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June 11, 2014

Waddington’s Auction House Commended for New Ivory and Rhino Horn Policy

HSI urges other auction houses to follow suit

Humane Society International/Canada

  • Rhinos are disappearing. Bob Koons

Humane Society International applauds leading Canadian auction house, Waddington’s, for announcing that beginning July 1, it will stop accepting consignments of items made from elephant ivory (made after 1940) or rhino horn . HSI and concerned advocates wrote to Waddington’s on May 21 expressing concern about the auction house’s sale of products made of or containing items from these imperiled species.

HSI wildlife director, Teresa Telecky, Ph.D., said: “It is never an easy decision for a business to forgo potential profits. That’s why we are encouraged by Waddington’s decision to join international efforts, including that of the British royal family, to reduce market demand for rhino horns and elephant ivory. We urge other auction houses to follow Waddington’s example. Global efforts to save rhinos and elephants must come from all sectors of the society, especially from the auction house industry which is an important stakeholder in the trade in these imperiled species.”

Take Action: Ask Rakuten.com to stop selling ivory.

Linda Bronfman, founding member of International March for Elephants-Toronto and co-founder of Everyone Loves Elephants, said: "We commend Waddington's President Mr. Duncan McLean's leadership among the auction house industry in safeguarding elephants and rhinos. We urge other auction houses in Canada and across the globe to follow suit."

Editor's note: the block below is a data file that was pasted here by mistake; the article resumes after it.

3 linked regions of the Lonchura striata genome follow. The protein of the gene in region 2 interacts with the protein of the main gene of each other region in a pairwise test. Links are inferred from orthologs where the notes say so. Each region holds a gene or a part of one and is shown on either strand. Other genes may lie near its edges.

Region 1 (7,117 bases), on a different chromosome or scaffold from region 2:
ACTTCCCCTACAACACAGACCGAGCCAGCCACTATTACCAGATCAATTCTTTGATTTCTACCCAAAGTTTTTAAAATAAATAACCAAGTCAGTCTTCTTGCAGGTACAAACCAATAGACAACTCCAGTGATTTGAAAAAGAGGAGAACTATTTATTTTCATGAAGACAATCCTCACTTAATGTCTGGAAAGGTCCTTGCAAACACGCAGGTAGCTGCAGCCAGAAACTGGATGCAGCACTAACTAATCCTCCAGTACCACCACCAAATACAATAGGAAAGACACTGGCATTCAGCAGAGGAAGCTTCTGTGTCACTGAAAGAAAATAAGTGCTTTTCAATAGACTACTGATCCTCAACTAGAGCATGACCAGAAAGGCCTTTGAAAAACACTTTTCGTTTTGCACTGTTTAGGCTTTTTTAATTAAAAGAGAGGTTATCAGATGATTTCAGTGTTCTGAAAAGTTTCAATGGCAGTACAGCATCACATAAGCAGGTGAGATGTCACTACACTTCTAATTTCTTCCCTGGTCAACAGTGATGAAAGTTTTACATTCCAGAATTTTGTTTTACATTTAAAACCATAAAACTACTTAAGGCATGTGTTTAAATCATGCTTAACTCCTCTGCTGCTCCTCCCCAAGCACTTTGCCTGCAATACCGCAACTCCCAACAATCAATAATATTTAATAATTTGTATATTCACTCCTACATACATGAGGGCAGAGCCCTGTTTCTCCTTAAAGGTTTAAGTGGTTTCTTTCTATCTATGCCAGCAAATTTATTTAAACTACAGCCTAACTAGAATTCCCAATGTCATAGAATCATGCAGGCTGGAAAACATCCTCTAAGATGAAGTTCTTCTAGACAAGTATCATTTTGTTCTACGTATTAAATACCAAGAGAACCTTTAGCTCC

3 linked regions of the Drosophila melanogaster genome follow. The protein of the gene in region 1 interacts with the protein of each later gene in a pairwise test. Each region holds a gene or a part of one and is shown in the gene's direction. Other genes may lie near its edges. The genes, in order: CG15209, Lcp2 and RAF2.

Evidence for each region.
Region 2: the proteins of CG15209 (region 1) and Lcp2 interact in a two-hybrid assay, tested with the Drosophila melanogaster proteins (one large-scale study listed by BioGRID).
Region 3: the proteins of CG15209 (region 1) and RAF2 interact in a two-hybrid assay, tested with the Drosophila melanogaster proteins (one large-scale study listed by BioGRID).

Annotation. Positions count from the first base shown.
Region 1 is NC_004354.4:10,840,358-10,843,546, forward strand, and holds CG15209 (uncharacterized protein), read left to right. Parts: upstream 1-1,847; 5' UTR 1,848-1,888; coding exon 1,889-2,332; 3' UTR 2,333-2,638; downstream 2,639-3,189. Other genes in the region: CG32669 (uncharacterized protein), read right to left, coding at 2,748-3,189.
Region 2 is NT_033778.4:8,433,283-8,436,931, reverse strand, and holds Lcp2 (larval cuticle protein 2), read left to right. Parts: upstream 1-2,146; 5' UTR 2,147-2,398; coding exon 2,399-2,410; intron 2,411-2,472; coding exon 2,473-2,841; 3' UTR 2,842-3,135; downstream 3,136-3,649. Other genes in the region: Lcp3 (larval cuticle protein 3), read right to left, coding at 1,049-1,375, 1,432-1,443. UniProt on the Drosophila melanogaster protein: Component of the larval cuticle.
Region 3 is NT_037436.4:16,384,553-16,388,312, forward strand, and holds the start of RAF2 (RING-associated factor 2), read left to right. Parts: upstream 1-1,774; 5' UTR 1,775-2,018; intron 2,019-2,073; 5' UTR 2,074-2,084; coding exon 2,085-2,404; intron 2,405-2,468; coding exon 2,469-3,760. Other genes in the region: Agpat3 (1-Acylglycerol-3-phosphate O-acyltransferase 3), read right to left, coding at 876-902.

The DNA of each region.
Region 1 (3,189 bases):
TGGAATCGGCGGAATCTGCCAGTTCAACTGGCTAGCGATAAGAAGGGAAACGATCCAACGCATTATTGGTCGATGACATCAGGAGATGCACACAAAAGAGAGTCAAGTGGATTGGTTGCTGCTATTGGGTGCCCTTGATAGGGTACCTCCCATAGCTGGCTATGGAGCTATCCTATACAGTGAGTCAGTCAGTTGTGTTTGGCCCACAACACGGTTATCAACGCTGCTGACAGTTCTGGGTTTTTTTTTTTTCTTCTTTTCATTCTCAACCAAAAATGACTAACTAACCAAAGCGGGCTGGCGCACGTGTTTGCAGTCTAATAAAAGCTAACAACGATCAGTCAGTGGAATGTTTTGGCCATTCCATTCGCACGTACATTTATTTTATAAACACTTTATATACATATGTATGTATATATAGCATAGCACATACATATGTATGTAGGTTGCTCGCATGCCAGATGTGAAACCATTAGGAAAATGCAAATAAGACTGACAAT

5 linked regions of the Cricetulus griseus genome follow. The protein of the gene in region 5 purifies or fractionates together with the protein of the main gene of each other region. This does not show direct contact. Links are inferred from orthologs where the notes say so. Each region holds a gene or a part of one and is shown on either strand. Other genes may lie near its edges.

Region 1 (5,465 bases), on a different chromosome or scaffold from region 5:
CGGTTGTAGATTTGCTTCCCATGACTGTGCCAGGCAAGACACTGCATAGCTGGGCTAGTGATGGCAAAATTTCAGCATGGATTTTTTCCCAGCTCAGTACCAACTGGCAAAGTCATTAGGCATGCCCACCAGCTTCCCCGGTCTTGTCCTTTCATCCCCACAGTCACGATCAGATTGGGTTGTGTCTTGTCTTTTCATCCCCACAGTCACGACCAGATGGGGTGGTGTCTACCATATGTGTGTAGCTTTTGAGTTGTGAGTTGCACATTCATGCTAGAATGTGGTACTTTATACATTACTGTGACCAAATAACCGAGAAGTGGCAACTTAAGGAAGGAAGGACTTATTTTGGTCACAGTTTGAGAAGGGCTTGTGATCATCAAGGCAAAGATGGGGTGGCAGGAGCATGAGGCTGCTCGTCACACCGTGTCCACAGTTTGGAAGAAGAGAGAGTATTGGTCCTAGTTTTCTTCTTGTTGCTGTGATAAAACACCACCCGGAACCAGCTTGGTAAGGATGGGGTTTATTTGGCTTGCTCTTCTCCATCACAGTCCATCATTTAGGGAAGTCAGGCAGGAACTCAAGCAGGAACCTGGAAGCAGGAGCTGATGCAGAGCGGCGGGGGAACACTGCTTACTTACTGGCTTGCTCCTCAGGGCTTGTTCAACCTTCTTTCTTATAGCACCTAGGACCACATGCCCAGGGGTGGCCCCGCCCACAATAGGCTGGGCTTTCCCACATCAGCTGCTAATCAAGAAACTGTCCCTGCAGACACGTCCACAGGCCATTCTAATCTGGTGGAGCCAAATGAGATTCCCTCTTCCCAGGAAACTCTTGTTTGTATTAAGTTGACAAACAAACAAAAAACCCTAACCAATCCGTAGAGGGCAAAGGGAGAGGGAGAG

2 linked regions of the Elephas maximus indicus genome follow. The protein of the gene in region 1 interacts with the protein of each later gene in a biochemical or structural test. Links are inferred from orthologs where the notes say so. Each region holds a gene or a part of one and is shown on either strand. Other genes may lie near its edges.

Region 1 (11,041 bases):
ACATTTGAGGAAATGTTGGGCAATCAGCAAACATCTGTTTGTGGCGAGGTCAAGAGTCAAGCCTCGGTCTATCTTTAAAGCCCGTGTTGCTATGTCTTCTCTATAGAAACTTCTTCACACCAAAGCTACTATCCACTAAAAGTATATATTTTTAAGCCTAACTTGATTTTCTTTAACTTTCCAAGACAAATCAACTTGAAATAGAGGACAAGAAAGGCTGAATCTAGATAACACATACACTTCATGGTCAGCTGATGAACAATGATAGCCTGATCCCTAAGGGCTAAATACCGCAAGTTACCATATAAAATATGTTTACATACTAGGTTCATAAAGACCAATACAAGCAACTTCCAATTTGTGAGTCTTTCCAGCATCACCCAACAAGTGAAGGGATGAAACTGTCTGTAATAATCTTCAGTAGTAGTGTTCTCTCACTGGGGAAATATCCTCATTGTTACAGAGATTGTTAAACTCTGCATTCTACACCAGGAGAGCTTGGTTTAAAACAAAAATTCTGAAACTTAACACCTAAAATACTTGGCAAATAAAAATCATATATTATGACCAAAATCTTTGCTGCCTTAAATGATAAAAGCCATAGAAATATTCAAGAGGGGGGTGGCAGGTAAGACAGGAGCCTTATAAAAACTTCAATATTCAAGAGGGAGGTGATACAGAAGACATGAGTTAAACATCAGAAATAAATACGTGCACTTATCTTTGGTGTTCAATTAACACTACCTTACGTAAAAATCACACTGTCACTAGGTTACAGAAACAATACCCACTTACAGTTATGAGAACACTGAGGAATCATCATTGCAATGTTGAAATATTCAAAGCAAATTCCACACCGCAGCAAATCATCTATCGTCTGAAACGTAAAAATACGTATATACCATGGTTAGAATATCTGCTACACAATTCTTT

Waddington’s stated that its new policy is “in support of the worldwide concern for the increasing illegal sale of poached rhinoceros horn and elephant ivory.”

Separately, HSI commends the SickKids Foundation in Toronto, to which Waddington’s had said it would donate proceeds from the auction of a rhino horn, for declining to accept the proceeds.

Facts:

  • About 28,000 rhinos of five different species remain in the wild. More than 1,000 were poached last year for their horns.
  • About 35,000 African elephants were poached last year for their ivory tusks.
  • Governments around the world have rallied to the defense of rhinos and elephants, pledging millions of dollars to fight poaching and illegal trade, and crushing tons of confiscated elephant ivory in an effort to educate the public about the catastrophic impact of illegal wildlife trade.

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Media Contact: Raúl Arce-Contreras: +1 301-721-6440, rcontreras@humanesociety.org

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